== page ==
Aadharless in 2012
Even though 2011 had its own ups and downs, I still wanted to say Happy New Year to welcome 2012. But I am not.
In fact, I am disturbed at the uncertainty that seems to be building around Aadhaar (and I am sure there are millions like me). For the first time in the history of India this unique ID number plan would have given all Indians an identity, and a chance to get included in India’s growth story—even if this growth story is for a handful as many of us would argue.
I know and everybody knows that a project of the size of Aadhaar (ID number for 1.1 billion people living in India) is Herculean. Just conceiving a project of this size requires guts. And it needed even more courage to sit on the driver’s seat. Considering that right from Anna Hazare to Manmohan Singh to LK Advani to Sitaram Yechuri, everybody wants to reach out to Indians and help them grow and prosper, is getting a database of each and every Indian not the first and most fundamental step in the direction? How on earth will anybody plan schemes for them and deliver those schemes if information about them is not clear.
The Parliamentary Standing Committee has condemned Aadhaar and it has every right to. But if that results in disbanding the project, it will be one of the most unfortunate things to happen in a country that is teaching the world how to leverage information technology. I strongly believe that if required, team UIDAI should go back to the drawing board once again, specially to re—work on the technology, privacy, duplication, and project management aspects. These are valid objections.
An equal emphasis will be required to get all other ministries in. I have been saying for a long time that there is a lot of opposition—malignant as well as benign—to the Aadhaar project from within the government. As of now Nandan Nilekani seems to have been left on his own to defend and sell the project. We need a passionate leader to support Nilekani, so that he can focus on the project’s execution. Anna Hazare should become the crusader for Aadhaar.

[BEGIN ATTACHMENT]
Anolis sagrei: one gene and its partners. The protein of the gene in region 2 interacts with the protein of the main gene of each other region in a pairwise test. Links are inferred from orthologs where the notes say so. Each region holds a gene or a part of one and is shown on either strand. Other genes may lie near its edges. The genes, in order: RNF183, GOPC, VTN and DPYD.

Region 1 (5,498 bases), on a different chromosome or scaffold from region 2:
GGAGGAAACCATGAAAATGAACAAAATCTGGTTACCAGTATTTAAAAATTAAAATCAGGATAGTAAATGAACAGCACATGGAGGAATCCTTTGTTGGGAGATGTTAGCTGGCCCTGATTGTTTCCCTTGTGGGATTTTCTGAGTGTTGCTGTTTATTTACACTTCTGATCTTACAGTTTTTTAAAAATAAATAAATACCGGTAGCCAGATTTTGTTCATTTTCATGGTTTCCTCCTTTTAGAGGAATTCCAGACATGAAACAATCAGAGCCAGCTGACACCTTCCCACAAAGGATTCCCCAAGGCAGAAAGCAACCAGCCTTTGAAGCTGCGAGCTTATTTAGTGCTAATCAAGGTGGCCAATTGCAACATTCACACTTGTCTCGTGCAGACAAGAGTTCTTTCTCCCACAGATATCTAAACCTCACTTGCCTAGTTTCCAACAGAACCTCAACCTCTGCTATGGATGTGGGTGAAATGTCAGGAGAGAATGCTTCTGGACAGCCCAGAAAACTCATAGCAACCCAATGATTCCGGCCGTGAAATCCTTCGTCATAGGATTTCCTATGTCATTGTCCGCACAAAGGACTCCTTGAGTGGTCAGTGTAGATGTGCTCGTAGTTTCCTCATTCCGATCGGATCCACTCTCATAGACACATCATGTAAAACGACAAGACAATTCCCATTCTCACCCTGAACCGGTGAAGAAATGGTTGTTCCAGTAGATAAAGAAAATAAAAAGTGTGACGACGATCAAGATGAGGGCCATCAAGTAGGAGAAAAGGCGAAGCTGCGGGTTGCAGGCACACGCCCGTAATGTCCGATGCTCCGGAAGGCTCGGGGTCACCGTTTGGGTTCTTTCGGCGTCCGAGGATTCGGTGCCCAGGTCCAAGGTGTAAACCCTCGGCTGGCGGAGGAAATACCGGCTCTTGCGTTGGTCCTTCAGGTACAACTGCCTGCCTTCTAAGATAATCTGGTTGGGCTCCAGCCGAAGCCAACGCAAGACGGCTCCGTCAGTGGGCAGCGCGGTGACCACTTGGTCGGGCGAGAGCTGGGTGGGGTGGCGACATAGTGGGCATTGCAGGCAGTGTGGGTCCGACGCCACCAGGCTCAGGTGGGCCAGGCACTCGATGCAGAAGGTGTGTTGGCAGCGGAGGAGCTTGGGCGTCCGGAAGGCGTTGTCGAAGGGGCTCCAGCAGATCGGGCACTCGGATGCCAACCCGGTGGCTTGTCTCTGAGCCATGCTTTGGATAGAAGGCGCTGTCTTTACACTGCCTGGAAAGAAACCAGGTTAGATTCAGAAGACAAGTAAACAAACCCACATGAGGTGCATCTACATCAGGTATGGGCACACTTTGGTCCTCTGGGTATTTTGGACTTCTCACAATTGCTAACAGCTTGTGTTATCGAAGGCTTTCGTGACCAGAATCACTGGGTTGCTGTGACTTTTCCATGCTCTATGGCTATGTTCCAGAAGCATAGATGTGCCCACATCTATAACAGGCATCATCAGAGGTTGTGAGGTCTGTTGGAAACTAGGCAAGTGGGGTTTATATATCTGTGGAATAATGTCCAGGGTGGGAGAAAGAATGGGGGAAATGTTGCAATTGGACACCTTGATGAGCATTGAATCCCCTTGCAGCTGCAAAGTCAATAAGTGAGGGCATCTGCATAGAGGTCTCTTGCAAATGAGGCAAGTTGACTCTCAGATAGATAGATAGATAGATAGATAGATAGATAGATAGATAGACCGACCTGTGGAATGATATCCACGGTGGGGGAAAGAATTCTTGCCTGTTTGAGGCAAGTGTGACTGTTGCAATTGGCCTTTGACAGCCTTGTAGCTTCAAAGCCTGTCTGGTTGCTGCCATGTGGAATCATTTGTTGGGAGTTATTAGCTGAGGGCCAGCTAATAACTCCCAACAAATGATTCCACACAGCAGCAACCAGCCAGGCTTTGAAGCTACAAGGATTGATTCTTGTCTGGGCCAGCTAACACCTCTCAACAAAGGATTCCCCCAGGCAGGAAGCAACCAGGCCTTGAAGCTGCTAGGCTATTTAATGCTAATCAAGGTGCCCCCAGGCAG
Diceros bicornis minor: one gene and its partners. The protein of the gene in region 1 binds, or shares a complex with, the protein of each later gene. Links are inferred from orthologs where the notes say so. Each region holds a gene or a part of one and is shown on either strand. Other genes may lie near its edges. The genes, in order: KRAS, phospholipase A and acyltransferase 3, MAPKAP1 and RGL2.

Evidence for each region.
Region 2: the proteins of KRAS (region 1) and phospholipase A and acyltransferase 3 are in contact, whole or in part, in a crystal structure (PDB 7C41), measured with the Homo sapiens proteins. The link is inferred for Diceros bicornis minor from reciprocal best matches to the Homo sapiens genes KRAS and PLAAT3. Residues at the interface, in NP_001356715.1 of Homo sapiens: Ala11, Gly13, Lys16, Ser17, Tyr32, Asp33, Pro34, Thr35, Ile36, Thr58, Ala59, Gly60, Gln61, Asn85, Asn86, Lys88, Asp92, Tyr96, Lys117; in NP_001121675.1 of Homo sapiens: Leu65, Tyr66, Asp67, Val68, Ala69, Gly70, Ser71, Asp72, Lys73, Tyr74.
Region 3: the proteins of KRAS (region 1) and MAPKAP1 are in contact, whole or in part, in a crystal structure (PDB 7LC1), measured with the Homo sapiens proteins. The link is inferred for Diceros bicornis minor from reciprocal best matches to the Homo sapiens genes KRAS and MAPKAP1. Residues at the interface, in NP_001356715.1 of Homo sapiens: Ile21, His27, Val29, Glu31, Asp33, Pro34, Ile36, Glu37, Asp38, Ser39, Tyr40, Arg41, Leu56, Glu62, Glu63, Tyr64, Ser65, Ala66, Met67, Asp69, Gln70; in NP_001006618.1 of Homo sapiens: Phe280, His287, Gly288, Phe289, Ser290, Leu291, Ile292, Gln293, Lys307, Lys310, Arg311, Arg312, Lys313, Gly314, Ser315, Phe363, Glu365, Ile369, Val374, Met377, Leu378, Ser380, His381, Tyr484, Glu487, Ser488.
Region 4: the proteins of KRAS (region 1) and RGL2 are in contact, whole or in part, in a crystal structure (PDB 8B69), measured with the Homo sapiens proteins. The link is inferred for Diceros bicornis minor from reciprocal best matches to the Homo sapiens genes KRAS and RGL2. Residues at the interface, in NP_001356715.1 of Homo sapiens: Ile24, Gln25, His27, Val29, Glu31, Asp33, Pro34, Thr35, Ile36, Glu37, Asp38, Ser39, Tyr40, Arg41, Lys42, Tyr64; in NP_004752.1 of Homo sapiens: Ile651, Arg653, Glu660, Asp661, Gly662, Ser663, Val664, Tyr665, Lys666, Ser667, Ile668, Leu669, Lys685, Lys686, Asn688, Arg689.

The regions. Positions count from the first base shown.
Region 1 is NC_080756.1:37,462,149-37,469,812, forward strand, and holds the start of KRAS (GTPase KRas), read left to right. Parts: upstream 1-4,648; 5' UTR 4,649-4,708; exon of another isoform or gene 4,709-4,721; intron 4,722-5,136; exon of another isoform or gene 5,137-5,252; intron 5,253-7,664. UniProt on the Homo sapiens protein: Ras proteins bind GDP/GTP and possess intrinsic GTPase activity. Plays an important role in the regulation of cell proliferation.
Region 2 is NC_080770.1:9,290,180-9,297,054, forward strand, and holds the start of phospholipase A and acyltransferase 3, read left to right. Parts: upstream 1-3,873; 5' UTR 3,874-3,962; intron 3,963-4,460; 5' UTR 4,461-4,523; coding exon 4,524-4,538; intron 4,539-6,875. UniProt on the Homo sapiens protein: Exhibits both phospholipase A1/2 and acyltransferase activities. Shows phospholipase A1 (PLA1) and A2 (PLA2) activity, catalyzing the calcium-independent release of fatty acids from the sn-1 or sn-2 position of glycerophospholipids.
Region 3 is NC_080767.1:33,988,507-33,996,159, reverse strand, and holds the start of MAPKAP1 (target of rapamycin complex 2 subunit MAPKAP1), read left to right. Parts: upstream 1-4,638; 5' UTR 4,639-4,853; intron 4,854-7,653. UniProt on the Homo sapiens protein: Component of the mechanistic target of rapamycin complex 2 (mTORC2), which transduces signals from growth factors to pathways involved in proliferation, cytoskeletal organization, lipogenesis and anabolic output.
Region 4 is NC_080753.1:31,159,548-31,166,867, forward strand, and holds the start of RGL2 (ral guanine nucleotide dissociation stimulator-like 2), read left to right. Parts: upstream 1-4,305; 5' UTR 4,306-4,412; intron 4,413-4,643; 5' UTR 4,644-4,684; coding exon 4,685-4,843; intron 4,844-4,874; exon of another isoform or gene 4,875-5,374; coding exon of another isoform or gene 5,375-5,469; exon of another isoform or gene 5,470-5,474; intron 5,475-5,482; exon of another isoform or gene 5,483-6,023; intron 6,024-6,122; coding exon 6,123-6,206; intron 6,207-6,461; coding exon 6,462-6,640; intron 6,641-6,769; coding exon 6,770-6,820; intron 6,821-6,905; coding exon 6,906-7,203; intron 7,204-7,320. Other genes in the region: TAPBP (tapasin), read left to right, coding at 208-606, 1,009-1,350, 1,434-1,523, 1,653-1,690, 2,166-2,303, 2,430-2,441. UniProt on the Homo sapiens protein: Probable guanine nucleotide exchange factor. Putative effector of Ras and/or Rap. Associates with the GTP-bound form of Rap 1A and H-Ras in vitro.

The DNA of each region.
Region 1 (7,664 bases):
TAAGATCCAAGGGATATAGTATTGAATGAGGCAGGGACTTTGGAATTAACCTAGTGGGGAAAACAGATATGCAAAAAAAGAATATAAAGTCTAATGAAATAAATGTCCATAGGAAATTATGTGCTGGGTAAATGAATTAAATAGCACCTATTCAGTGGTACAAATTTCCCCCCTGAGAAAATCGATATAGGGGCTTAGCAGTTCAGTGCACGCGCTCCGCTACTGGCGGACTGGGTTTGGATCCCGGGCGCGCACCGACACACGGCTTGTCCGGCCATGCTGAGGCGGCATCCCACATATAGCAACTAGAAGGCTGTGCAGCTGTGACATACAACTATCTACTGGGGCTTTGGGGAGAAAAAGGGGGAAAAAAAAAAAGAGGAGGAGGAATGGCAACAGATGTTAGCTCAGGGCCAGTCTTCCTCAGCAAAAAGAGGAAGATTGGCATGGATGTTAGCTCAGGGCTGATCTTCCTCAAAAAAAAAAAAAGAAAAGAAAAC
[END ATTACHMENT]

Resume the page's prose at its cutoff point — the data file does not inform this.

Anna Hazare and all those who support him want to end corruption in public life and governance. If they believe that they can get rid of corruption without correct and updated information about Indian citizens, they are sadly mistaken. If people are denied their rights, if they cannot access many of the things available to others, no amount of Lokpal will save them from exploitation, or prevent them from taking recourse to illegal methods. I appeal to team Anna to support Aadhaar rather than Lokpal. About 80.70 mn people have already registered and 5.75 mn Aadhaar ID cards have been issued across India within a year of the start of the project. And there are long queues outside Aadhaar registration booths. Surely people want it and hope it will do them good.
Let’s not get bogged down by the question if Aadhaar is for very very poor people, very poor people or just poor people. Let’s have the database in place and then decide where and how to start using it.